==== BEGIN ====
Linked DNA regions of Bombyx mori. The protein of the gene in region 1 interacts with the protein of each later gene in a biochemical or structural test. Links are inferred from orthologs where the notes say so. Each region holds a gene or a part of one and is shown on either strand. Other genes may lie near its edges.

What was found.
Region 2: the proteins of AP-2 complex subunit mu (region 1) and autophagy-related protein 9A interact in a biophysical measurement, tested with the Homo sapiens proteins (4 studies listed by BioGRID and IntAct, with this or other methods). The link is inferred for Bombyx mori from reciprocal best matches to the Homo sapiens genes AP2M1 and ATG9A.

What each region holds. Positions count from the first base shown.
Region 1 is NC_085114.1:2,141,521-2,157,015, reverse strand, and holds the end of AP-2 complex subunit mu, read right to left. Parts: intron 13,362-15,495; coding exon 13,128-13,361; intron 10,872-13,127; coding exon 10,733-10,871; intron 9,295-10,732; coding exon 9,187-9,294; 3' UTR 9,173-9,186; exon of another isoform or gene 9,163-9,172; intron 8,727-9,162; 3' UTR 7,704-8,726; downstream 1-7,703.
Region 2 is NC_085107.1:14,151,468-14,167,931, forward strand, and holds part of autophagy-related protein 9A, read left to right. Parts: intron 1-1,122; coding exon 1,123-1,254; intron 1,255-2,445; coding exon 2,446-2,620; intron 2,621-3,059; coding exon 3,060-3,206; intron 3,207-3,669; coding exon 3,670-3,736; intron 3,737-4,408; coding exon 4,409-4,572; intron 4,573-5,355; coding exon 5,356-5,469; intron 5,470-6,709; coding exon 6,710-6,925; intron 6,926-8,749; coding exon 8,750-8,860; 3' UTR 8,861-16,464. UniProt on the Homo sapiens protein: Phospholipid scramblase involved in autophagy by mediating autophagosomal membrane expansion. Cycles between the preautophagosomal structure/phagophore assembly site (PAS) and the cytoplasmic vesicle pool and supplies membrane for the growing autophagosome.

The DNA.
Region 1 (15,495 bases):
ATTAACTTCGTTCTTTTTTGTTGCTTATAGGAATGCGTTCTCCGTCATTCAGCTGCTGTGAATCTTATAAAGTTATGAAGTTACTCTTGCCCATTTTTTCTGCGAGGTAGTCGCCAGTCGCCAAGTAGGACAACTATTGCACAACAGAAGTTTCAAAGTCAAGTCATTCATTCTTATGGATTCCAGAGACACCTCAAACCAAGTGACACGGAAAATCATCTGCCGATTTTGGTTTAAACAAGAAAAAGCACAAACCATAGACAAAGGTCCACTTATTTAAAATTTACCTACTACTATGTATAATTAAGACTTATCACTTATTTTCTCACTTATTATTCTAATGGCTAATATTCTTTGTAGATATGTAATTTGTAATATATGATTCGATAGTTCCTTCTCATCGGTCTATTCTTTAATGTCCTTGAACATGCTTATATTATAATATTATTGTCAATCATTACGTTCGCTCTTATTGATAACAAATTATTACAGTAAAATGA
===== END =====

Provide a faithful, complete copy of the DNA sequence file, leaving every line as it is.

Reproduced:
Linked DNA regions of Bombyx mori. The protein of the gene in region 1 interacts with the protein of each later gene in a biochemical or structural test. Links are inferred from orthologs where the notes say so. Each region holds a gene or a part of one and is shown on either strand. Other genes may lie near its edges.

What was found.
Region 2: the proteins of AP-2 complex subunit mu (region 1) and autophagy-related protein 9A interact in a biophysical measurement, tested with the Homo sapiens proteins (4 studies listed by BioGRID and IntAct, with this or other methods). The link is inferred for Bombyx mori from reciprocal best matches to the Homo sapiens genes AP2M1 and ATG9A.

What each region holds. Positions count from the first base shown.
Region 1 is NC_085114.1:2,141,521-2,157,015, reverse strand, and holds the end of AP-2 complex subunit mu, read right to left. Parts: intron 13,362-15,495; coding exon 13,128-13,361; intron 10,872-13,127; coding exon 10,733-10,871; intron 9,295-10,732; coding exon 9,187-9,294; 3' UTR 9,173-9,186; exon of another isoform or gene 9,163-9,172; intron 8,727-9,162; 3' UTR 7,704-8,726; downstream 1-7,703.
Region 2 is NC_085107.1:14,151,468-14,167,931, forward strand, and holds part of autophagy-related protein 9A, read left to right. Parts: intron 1-1,122; coding exon 1,123-1,254; intron 1,255-2,445; coding exon 2,446-2,620; intron 2,621-3,059; coding exon 3,060-3,206; intron 3,207-3,669; coding exon 3,670-3,736; intron 3,737-4,408; coding exon 4,409-4,572; intron 4,573-5,355; coding exon 5,356-5,469; intron 5,470-6,709; coding exon 6,710-6,925; intron 6,926-8,749; coding exon 8,750-8,860; 3' UTR 8,861-16,464. UniProt on the Homo sapiens protein: Phospholipid scramblase involved in autophagy by mediating autophagosomal membrane expansion. Cycles between the preautophagosomal structure/phagophore assembly site (PAS) and the cytoplasmic vesicle pool and supplies membrane for the growing autophagosome.

The DNA.
Region 1 (15,495 bases):
ATTAACTTCGTTCTTTTTTGTTGCTTATAGGAATGCGTTCTCCGTCATTCAGCTGCTGTGAATCTTATAAAGTTATGAAGTTACTCTTGCCCATTTTTTCTGCGAGGTAGTCGCCAGTCGCCAAGTAGGACAACTATTGCACAACAGAAGTTTCAAAGTCAAGTCATTCATTCTTATGGATTCCAGAGACACCTCAAACCAAGTGACACGGAAAATCATCTGCCGATTTTGGTTTAAACAAGAAAAAGCACAAACCATAGACAAAGGTCCACTTATTTAAAATTTACCTACTACTATGTATAATTAAGACTTATCACTTATTTTCTCACTTATTATTCTAATGGCTAATATTCTTTGTAGATATGTAATTTGTAATATATGATTCGATAGTTCCTTCTCATCGGTCTATTCTTTAATGTCCTTGAACATGCTTATATTATAATATTATTGTCAATCATTACGTTCGCTCTTATTGATAACAAATTATTACAGTAAAATGA